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Newspaper Page Text
"I believe," Hartmann continued,
"that God, a personal Supreme Be
ing, sits upon his golden throne in
heaven and directs antl judges man
kind. I believe that when the end
-of the world comes that the good will
go to heaven and the wicked will be r
thrnttm infrt 9 hjiimlno- oaiiHrnn 1
where they will burn until there is
nothing left of them. 1 do not be
lieve in ternal punishment"
Such is the attitude of this unusual
young man, who must stand trial for
his life before a jury.
This is what his sister says: "When
I was with Jack Druihan I liked him.
When he went away I hated him. I
couldn t look my husband in the face.
Chris was always 'so good and kind
to me. I have no excuse. I have sim
ply gone through .hell."
"I still love her," is what the hus
NOTHING TO LAUGH AT
An Ohio man was having a lot of
trouble piloting a one-tent show
through the middle west. He lost a
number of valuable 8iS;a3? by acci
dent and otherwise. Therefore it was
with a sympathetic mien that one of
the keepers undertook the task of
breaking the news of another disas
ter. He began thus: '
"Mr. Smith, you remember that
laughing Jiyena in cage 9?"
"Remember the laughing hyena?"
demanded the owner, angrily. "What
the deuce are you driving at?"
"Only this, Mr. Smith. He ain't got
nothing to laugh at this morning."
TODAY IN ILLINOIS HISTORY
July 18, 1765. At a conference at ty
Ouiatanon, Pontiac and the chiefs of
four tribes of Illinois Indians told the
British agent that they were-willing
to make peace and to let the British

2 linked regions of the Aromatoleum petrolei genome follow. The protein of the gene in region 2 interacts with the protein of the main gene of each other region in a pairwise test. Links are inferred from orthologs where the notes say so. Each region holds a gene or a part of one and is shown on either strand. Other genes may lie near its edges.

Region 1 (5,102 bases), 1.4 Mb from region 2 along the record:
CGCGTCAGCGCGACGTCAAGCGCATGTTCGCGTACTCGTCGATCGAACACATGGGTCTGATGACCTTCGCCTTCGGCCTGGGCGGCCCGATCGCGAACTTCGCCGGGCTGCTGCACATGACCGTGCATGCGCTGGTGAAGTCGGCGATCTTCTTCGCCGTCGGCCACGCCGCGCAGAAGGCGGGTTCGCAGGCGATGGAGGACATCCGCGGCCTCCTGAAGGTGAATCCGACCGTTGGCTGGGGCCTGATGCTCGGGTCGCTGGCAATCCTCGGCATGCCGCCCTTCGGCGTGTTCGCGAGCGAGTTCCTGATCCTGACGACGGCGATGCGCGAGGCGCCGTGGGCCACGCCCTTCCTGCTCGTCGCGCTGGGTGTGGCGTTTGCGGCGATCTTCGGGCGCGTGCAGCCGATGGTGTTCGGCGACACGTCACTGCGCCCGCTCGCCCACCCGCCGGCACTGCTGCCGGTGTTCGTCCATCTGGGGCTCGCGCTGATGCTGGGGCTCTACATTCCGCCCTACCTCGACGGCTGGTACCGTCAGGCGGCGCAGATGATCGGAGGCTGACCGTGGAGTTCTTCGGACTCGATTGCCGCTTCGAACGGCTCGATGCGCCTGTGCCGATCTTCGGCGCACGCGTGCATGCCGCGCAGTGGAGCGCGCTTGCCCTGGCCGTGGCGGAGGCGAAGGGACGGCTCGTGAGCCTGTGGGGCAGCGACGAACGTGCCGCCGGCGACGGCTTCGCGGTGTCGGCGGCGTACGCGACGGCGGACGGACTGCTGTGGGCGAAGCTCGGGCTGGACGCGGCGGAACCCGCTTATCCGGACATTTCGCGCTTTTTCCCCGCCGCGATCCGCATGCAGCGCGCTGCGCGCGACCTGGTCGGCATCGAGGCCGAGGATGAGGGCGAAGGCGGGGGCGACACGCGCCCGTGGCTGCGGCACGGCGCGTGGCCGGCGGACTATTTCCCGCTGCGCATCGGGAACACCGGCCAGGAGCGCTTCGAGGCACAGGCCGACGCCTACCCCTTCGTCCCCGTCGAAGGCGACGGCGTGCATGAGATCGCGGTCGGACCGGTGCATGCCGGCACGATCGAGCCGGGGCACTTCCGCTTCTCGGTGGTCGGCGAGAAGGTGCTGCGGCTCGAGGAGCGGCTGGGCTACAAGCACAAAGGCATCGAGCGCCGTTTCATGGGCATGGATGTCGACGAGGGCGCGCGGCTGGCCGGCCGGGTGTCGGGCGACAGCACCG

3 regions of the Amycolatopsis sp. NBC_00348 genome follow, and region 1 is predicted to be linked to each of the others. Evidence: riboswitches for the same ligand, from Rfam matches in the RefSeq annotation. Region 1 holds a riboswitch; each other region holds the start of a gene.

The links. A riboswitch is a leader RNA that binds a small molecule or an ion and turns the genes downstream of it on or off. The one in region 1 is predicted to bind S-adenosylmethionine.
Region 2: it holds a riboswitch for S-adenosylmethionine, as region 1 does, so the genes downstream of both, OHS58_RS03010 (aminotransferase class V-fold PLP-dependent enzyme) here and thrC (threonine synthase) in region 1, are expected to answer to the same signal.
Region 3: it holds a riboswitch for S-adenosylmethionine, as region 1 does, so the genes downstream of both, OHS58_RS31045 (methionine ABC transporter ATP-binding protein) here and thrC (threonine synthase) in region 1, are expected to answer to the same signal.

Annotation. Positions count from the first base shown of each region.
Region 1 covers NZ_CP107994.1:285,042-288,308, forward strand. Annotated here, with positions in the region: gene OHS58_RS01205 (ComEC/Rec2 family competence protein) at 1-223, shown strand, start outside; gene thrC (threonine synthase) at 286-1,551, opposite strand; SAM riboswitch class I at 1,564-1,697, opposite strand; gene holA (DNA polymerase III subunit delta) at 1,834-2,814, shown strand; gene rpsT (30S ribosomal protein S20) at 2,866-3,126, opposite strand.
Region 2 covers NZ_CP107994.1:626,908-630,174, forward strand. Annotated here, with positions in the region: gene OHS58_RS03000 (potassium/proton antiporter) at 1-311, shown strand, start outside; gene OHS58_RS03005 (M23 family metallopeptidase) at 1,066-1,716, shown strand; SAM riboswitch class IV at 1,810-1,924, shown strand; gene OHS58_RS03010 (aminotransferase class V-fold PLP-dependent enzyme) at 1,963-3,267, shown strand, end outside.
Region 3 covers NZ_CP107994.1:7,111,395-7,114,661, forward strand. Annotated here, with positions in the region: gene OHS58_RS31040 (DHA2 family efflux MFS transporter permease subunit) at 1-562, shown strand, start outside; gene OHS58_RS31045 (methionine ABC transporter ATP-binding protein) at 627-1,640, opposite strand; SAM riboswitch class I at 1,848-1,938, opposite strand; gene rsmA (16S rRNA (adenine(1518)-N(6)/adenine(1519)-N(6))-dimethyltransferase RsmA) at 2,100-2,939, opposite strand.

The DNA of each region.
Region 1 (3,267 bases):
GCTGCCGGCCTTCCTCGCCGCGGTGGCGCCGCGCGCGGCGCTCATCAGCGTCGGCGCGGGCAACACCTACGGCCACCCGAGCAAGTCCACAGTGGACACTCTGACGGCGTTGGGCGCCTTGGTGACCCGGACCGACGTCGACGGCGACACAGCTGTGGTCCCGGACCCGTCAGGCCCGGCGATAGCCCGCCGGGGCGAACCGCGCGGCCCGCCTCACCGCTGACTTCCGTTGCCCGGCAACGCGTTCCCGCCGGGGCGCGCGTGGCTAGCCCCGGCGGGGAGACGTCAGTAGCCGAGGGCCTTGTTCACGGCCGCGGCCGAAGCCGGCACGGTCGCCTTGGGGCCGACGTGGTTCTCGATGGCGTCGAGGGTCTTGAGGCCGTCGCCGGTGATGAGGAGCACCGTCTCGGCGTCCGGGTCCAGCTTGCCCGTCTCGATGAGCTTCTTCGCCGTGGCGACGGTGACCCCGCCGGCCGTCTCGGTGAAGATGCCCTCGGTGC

take over possession of the French
posts in their country.
ble in justification for killing Duihan.
Duihan, a former policeman in the
tenderloin district of Sacramento,
was found dead in his cabin in the lit
tle settlement of Waterloo, near here,
recently. Hartmann, who- is a sailor
in the navy, was arrested later at the
Vallejo station, where he was on
Of the three now concerned, the
brother is the outstanding figure.
The husband, in spite of his forgiving
attitude, is only in the background.
The wife, who grew up as an unso
phisticated country girl, does hot at
tract the same amount of interest as
does her brother.
When Emerson and Delilah Hart
mann were mere children, their
mother ran away with another man.
They were raised by an older sister
under the rigid laws of the Seventh
It is this training that accounts
for the calm faith with which the
young man views his predicament.
He is a fine, upstanding type physi
cally and shows not the leasfconcern
over his future.
"It was growing up together like
this," said Hartmann, "that made my
sister and I love one another so
much. When I grew old enough to
know the truth, I vowed that no
woman should ever lose her virtue
through me, and that I-hould never
know a woman except as my wife.
The sin of adultery must be pun
ished. The bible says so.
"This man," referring to Duihan,
"was the enemy of all womankind.
My sister is not to blame. - He hyp
notized her. I know what he want
ed. He wished to send her into white
slavery. And when she told me ev
erything I went out to tell him he
must leave this part of the country
or I would kill him. He drew his gun
first, but I might have killed him any
way. I would do the same thing again
under the same circumstances. I
have no fear of death, for I know I
shall go to heaven. j
leap -you never know jut how you,